Naperville boy receives lifesaving transplant from dad’s long lost classmate

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CHICAGO -- A long lost friend came to the rescue for a Naperville family who says now they can see a light at the end of the tunnel.

2-year-old Miles Wagner is, to quote his doctor, “One in million,” not only because of his great personality, but because of a rare disease that affects one in a million people in the population.

In short, Miles’s liver wasn’t functioning properly and at 8 weeks old he experienced kidney failure that forced him to have dialysis 5 or 6 days a week.

“I think our story is complicated by the fact that Ryan was diagnosed with advanced colon cancer about a week after we found out we were expecting Miles,” said Ashley Wagner, Miles’s mother.  “So our lives for the last three years have really been focused on chemotherapy for Ryan and dialysis for Miles.”

A year ago Miles had a liver transplant and then yesterday he received a kidney from a high school classmate of his father’s, Liz Wolodkiewicz.

Liz hadn`t kept in contact with Ashley and Ryan over the years.  In fact, she first learned about Ryan’s cancer diagnosis on Facebook.  Then came word of Miles disease and a plea from his mother for a donor.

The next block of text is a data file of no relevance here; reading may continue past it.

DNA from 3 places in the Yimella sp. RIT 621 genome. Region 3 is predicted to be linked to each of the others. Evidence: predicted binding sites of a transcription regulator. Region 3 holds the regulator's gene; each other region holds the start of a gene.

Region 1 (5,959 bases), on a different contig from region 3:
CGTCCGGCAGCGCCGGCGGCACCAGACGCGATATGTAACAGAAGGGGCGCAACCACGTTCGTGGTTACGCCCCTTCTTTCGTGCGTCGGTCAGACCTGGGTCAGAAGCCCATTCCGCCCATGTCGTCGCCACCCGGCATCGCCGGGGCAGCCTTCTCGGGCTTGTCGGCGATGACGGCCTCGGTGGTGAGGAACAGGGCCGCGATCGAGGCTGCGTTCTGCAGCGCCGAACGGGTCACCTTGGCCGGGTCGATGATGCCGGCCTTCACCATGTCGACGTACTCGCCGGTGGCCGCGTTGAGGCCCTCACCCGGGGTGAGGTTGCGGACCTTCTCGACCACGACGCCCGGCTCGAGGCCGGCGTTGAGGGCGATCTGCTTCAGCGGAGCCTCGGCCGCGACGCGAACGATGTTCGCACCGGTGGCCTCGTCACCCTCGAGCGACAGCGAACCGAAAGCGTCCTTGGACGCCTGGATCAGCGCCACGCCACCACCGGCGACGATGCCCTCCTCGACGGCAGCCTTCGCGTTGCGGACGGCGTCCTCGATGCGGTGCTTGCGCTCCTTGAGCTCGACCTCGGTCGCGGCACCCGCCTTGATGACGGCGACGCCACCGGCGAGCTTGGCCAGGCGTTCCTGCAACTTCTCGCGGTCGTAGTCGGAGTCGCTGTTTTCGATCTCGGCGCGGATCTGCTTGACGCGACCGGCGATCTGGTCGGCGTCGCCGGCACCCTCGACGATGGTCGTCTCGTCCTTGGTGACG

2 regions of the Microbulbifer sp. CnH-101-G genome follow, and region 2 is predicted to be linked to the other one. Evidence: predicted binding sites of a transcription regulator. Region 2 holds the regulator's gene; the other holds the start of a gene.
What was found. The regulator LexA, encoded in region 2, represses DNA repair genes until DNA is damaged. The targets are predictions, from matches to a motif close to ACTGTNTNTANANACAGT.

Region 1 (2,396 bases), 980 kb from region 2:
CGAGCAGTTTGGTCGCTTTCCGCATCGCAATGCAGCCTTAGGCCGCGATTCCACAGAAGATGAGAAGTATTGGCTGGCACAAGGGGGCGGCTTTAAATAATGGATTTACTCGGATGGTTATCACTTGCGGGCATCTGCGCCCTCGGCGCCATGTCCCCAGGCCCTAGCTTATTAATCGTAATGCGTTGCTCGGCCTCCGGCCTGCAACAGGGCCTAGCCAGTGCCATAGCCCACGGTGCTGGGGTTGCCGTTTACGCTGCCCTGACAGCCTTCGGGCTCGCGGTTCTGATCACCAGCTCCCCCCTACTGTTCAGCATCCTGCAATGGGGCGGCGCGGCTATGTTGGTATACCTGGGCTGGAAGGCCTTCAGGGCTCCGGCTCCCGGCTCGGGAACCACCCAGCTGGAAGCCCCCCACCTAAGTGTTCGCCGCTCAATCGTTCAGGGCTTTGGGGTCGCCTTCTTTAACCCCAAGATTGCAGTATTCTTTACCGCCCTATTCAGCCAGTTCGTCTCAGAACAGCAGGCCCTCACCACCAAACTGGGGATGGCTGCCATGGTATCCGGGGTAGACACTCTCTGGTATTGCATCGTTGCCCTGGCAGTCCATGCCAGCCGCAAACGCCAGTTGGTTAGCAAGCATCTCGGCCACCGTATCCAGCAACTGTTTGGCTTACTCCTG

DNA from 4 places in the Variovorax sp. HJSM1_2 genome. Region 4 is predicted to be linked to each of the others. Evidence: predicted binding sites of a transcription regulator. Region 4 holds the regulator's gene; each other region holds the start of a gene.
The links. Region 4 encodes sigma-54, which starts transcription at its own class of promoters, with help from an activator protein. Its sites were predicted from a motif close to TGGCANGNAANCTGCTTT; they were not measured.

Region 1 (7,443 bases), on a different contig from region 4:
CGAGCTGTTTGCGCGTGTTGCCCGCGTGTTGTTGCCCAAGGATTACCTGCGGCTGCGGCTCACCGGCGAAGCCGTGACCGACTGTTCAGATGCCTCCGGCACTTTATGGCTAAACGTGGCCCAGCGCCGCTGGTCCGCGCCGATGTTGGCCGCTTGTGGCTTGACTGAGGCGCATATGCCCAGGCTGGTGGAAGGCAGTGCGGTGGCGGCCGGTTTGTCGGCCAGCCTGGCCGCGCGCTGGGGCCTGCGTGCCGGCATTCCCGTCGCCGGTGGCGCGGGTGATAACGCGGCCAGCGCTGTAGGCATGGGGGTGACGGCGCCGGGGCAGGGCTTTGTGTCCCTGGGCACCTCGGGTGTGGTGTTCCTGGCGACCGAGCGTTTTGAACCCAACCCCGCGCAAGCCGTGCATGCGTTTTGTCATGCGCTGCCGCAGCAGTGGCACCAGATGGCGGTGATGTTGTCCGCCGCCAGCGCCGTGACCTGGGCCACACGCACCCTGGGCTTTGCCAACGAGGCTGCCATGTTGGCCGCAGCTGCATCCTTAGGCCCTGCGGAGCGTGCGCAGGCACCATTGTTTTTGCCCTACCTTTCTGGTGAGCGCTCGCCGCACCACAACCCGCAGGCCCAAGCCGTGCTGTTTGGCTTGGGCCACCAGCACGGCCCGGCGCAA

“Two things stuck out to me,” Liz said. “One, that I’m his exact blood type and the second was her question, 'Is it on your bucket list to save life?’ And I thought that should be on everyone`s bucket list.  How great of a chance to be able to do it.”

But as Miles’s health struggles appears to be over, his father’s are increasing.  The cancer is spreading.  And after 71 rounds of chemo the prognosis is uncertain.  But he says finds strength in his son.

“He is just so happy with everything that he does that it would almost make me feel guilty to not have the same kind of happiness even though I going thru my struggles,” Ryan said.

His mother says the one word that sums up how they feel is gratitude.

“It’s the gift of life and to be on the receiving end of it, not once but twice, it`s truly humbling,” Ashley said.  “So organ donations save lives and so we are truly, truly, grateful for it.”

Liz, the donor was released from the hospital today.  Miles will have to stay for another two weeks.  But aside from taking anti-rejection drugs for the rest of his life, he’s expected to lead a normal life.